Sometimes we get stuck in a cycle of anger that we can’t get out of on our own. A friend can help us out, even if they are very annoying.
Author’s note: This story first came out after putting my son to bed following a big show of anger at the bedtime routine. I can hardly claim expertise in child behavior, other than witnessing a bunch of it. But this story soothed him, and the lightning addition was his suggestion.
Barnabas, a big German shepherd, was often angry.
He got angry when his dinner was late. He got angry at the squirrels that sat in the tree out of his reach and chittered at him. He got angry when his people left him at home alone.
But one day something happened that made him angrier than ever before.
His people came home and said, “Barnabas, we’ve brought you a friend,” and put a box down on the floor beside him.
Out of the box hopped a tiny, fluffy, white kitten.
“This is Tiddles,” said his people.
Everything about the kitten made him angry. She was cute. She had big eyes. She had a bushy tail that stuck straight up in the air. She smelled funny.
“Mew,” said the kitten and then tried to nuzzle his leg.
“Grr,” said Barnabas.
Over the next few days, Tiddles did everything possible to make Barnabas angry. She drank from his water bowl, ate his dog food, and curled up to take a nap in his bed.
It might have been easier if Tiddles would just leave him alone, but she wouldn’t.
Tiddles got in the way when he was chasing his soccer ball. She ran after his stick when he was playing fetch. She even took over chasing squirrels.
One afternoon, Barnabas was in the backyard moping. His people had left that morning. He knew from the smell of the ice chest and charcoal that they had gone for a day at the lake, leaving him at home even though he loved the lake.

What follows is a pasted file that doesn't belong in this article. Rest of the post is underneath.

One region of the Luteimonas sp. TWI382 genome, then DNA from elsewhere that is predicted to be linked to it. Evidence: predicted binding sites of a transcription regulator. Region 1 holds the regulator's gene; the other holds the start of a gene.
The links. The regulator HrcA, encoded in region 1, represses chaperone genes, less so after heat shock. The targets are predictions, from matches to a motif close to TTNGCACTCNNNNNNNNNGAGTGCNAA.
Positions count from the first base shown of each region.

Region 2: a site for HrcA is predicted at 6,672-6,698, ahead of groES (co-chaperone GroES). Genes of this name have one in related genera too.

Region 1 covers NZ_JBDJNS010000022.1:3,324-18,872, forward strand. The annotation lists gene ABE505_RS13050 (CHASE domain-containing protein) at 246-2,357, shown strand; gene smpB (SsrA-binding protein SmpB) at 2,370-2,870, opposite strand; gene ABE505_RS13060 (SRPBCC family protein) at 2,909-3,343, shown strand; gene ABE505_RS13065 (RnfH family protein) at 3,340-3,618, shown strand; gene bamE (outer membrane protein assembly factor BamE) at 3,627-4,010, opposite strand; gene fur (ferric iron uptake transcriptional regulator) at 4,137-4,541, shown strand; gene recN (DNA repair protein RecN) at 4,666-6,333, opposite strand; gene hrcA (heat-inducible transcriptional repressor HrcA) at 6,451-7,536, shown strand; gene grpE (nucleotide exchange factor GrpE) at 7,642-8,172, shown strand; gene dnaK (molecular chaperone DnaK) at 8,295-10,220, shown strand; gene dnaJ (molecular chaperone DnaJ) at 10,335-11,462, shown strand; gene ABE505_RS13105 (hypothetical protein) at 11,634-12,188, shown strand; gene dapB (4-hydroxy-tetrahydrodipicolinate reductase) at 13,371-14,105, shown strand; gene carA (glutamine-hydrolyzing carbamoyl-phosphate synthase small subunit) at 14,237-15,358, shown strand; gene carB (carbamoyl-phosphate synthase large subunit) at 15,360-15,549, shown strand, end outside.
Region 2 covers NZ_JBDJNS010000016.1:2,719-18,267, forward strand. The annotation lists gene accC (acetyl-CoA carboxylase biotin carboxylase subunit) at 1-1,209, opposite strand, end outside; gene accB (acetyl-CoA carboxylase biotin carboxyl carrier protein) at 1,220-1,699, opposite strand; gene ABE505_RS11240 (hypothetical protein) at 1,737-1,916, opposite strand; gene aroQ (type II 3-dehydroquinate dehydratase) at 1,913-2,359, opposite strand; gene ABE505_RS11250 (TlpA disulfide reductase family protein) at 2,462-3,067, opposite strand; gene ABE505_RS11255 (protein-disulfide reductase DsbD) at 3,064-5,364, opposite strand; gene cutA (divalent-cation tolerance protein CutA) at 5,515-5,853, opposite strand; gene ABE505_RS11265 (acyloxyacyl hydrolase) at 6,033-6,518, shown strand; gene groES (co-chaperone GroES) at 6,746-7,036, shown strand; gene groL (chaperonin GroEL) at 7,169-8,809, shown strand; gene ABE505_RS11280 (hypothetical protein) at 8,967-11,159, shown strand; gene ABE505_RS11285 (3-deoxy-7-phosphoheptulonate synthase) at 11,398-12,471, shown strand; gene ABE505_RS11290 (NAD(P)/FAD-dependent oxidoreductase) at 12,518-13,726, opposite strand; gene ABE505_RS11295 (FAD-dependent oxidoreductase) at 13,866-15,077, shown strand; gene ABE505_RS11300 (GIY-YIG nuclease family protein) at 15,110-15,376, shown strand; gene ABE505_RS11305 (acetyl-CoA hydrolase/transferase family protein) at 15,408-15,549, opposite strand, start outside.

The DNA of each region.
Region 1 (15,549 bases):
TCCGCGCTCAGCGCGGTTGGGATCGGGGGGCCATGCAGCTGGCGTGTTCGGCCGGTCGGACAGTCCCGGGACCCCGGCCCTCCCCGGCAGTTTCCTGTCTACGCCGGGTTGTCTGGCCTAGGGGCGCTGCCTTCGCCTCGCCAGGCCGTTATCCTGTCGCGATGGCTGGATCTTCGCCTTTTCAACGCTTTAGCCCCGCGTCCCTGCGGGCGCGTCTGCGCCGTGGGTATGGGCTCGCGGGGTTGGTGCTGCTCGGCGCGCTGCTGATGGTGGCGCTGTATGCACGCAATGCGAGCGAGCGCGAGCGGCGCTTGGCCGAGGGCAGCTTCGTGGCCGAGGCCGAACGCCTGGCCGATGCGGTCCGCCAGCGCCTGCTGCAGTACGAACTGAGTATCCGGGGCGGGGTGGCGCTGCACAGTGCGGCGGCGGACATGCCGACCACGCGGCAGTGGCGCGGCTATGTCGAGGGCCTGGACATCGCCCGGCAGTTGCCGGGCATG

He was investigating some squirrel tracks near the big tree when Tiddles came up and rubbed herself against his legs, spoiling the tracks and muddling the scent.
“Purrrr,” said Tiddles.
“BARK!” said Barnabas, with all the frustration of the last few days coming out at once.
Tiddles was so frightened that she ran straight up the tree. She clung to a branch and looked down at him in terror.
Barnabas ignored Tiddles for a while. He figured she would come down on her own at some point.
But Tiddles didn’t move at all. She sat frozen, as if she was too afraid to let even one claw loose in case she fell down.
“Woof,” said Barnabas, in his encouraging voice. He stood up on his hind legs and stretched his nose up towards Tiddles. Then he got down again, hoping to give her the hint that it was okay to come down.
Tiddles stayed put. She was making little mewling noises, sounding very pathetic.
It started to rain. A crack of lightning lit up the yard.
Barnabas went to the fence and barked for help. Maybe someone, a neighborhood kid perhaps, would come by and help.
No one came.
Barnabas looked around the yard for ideas. He dragged a bench over from the picnic table. When he stood on it, he was not high enough.
He found a box and pulled it up onto the bench. Still not high enough.
He found a pail and nosed it into place on top of the box. Almost high enough, but not quite.
He looked around and spotted his favorite soccer ball, the one that was a little flat on one side where he always grabbed it with his teeth to carry it around. That was enough.
Barnabas balanced very carefully and reached out to very gently close his teeth on the scruff of Tiddles’ neck.
Just in time. With another crack of thunder and lightning, the ball slipped and the whole pile came tumbling down.
Barnabas curled into a ball around Tiddles and the two of them somersaulted across the muddy ground. Then he carried Tiddles into the house through his dog door and the two of them collapsed in a tired heap on his bed.
Which is how their people found them when they came home later that night.
From that day on, Barnabas and Tiddles were best friends. Barnabas still got angry sometimes, but not as often. It was a lot easier to calm down by playing together with Tiddles, chasing squirrels and pushing the soccer ball around the yard. They slept together in one curled up bundle every night.
When I first wrote this story, I thought I was writing about anger. Upon rereading, I realize that it is heavily inspired by all the cases of cross-species friendships that are out there on Youtube, Reddit, etc. A friend of mine who owns rescue horses told me that often a horse will be more relaxed if it has a companion like a goat. Probably for similar reasons the San Diego Zoo routinely raises dogs and cheetahs together and encourages bonding. Is there a parenting technique that takes advantage of this? I’m not sure.
I would love to hear your thoughts on this. Please comment!